The condition of our skin can be affected by the state of our fascia. Not many people understand the impact of blood and fascia, and how it relates to the quality of our skin. Elastin and Collagen are two proteins which are essential to maintaining healthy, youthful skin. Nutrients are carried through the blood to the skin, and when the fascia is distorted, it limits the supply of these proteins. This can cause a decrease in cell turnover, which is responsible for the natural, healthy glow we all strive to maintain.

It baffles me that we try to treat our skin from the outside, when it’s what's going on inside that determines health of the skin. If you want youthful, healthy skin, take care of your fascia and keep the blood a’ flowing!


How am I hurting my fascia?

Whether you are the poster child of healthy living, or suffer from a serious health condition, we all do little things everyday that can negatively impact our fascia. Most of us are unaware that the way we walk, stand, and even sit can hurt our fascia. Each step you take with poor form or symmetry will create a microtrauma in the body that your fascia will have to compensate for. If you have an old injury that never properly healed, your fascia is working hard to make up for the imbalance.

Fascia is protective by nature, and it will adhere to protect or atone for imbalances. Imagine that your fascia is putting a band-aid over every microtrauma! The band-aids are piling up, and eventually you have a big, adhered mess! This “mess” is what I’m referring to when I talk about tight, distorted fascia.

How can I restore my fascia?

While there is still so much we don’t know about fascia, I wanted to highlight what we do know and what I'm currently learning about restoring and maintaining healthy fascia, and ensuring it is working along with our other systems, instead of against them.

Proper Nutrition

I cannot stress enough how important good nutrition is to every single system. It’s not just about how you look - it’s about giving your body the fuel it needs to function, repair and thrive! If you’re constantly putting toxins in your body, it will negatively affect your fascia! Nutrition is not alternative medicine, it is the foundation of life!

Stay Hydrated

Hi, I'm Heather and I'm the absolute worst at staying hydrated. I get it, trust me. But this is important. There’s a fluid in the fascia that flows around the cells delivering nutrients and removing waste and toxins. When you’re sufficiently hydrated, this fluid flows abundantly and freely, your body functions correctly, and you’re able to move and operate without pain.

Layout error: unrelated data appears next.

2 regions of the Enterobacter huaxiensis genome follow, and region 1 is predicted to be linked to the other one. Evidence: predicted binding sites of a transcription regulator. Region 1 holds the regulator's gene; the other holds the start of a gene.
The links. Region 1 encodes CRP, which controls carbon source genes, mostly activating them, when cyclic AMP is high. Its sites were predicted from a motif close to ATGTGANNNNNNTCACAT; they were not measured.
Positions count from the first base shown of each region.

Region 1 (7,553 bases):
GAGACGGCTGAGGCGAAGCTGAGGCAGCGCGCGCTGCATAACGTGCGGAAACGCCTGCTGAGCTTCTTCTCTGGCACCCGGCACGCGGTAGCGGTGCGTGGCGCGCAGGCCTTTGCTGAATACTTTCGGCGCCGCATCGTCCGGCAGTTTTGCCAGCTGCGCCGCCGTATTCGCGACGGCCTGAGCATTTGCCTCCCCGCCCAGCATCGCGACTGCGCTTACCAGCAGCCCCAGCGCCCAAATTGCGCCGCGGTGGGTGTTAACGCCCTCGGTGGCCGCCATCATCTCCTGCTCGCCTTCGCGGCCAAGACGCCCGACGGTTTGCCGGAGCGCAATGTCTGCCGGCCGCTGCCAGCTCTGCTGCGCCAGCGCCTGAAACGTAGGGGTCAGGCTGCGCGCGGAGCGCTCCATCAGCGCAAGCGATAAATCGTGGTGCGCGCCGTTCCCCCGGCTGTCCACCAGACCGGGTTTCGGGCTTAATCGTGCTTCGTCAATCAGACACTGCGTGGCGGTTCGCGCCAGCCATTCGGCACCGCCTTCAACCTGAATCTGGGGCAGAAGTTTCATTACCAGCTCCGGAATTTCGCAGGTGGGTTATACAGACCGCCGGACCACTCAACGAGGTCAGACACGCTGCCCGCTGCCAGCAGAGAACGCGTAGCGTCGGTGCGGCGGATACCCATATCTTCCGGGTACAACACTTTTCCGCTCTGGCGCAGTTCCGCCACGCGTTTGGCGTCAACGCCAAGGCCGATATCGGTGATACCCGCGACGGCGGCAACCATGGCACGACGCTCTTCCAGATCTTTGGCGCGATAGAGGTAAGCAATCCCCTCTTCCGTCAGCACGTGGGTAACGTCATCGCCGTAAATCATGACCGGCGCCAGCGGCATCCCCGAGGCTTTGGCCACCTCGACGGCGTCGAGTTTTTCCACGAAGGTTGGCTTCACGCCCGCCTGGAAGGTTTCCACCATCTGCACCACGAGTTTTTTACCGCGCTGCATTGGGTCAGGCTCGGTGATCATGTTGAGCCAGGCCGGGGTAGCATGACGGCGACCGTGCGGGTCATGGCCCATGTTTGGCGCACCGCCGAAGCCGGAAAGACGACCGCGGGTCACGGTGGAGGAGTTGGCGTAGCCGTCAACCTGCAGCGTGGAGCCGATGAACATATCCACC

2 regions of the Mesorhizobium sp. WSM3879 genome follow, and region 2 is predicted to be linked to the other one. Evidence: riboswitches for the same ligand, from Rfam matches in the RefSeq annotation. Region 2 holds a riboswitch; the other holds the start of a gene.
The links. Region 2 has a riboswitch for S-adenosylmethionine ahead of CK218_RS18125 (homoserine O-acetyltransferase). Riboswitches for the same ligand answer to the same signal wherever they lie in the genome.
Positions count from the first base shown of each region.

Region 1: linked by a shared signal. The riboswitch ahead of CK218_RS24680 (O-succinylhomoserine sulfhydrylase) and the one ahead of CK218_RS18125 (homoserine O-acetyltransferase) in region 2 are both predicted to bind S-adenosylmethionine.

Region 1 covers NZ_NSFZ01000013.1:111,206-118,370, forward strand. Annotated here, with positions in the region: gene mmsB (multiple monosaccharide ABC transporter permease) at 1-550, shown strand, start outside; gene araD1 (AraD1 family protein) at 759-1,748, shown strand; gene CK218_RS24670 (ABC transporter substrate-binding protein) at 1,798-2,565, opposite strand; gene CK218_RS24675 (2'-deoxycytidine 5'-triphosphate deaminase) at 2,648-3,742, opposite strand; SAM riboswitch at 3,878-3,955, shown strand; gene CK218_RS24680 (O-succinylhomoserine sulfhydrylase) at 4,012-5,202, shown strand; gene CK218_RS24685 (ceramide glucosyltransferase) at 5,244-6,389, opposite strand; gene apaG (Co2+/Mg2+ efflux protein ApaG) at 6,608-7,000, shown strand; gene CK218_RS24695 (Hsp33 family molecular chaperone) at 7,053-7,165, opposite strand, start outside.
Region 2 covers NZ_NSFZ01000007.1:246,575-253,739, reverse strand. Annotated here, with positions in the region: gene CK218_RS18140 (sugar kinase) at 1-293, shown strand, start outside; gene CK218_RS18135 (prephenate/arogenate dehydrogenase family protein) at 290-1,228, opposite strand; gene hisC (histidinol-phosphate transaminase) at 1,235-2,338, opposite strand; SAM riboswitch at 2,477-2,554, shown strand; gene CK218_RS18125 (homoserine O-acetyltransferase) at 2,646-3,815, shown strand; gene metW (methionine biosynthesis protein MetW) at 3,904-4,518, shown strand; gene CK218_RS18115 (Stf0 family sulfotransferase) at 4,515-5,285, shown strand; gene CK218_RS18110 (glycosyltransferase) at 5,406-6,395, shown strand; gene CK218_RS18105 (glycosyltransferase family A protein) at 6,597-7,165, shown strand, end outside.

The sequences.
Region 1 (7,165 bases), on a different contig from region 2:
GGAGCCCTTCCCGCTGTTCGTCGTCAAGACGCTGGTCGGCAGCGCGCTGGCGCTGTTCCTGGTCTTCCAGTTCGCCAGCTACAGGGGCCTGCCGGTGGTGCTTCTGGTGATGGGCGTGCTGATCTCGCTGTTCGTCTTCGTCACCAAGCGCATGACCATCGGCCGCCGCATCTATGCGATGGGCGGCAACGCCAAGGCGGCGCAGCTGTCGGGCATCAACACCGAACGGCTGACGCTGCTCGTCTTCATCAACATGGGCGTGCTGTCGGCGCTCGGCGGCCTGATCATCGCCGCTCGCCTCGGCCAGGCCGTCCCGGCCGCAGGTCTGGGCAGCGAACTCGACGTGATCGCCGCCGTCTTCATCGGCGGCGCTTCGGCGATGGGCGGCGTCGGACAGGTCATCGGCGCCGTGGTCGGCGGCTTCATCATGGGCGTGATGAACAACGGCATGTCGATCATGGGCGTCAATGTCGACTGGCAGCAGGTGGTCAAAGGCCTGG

Check your Posture

Proper Biomechanics (the way you move your body) is key to keeping your fascia healthy. If you have poor posture and weak stabilizing muscles (guilty), that will cause the microtraumas that hurt your fascia. Stand up tall and hold you head high. Perhaps the biggest thing we all struggle with is to understand what is really going on in our bodies as we live our lives. I find that when I can help my clients achieve a true body awareness—that is to really understand what is going on—then it is not so hard to achieve a real and lasting alignment in the body.

Stretching and Exercise

Regular physical activity keeps fascia healthy by promoting good blood flow, muscle activation, and neural activity. Regular stretching and exercise reduces tension and fascial restriction, which will keep you in tip-top shape. 


I just recently learned what the fascia is, let alone how to roll it. Luckily, I have an amazing local yoga class that walks you through each move and roll. The Fascia program I attend was developed by Anthony Chrisco, one of the founding fathers of The National Fascia Research Foundation, along with his wife Irene, who is a cellular biologist with a specialty in cancer research. I will be sharing the steps of each rolling movement soon, so stay tuned.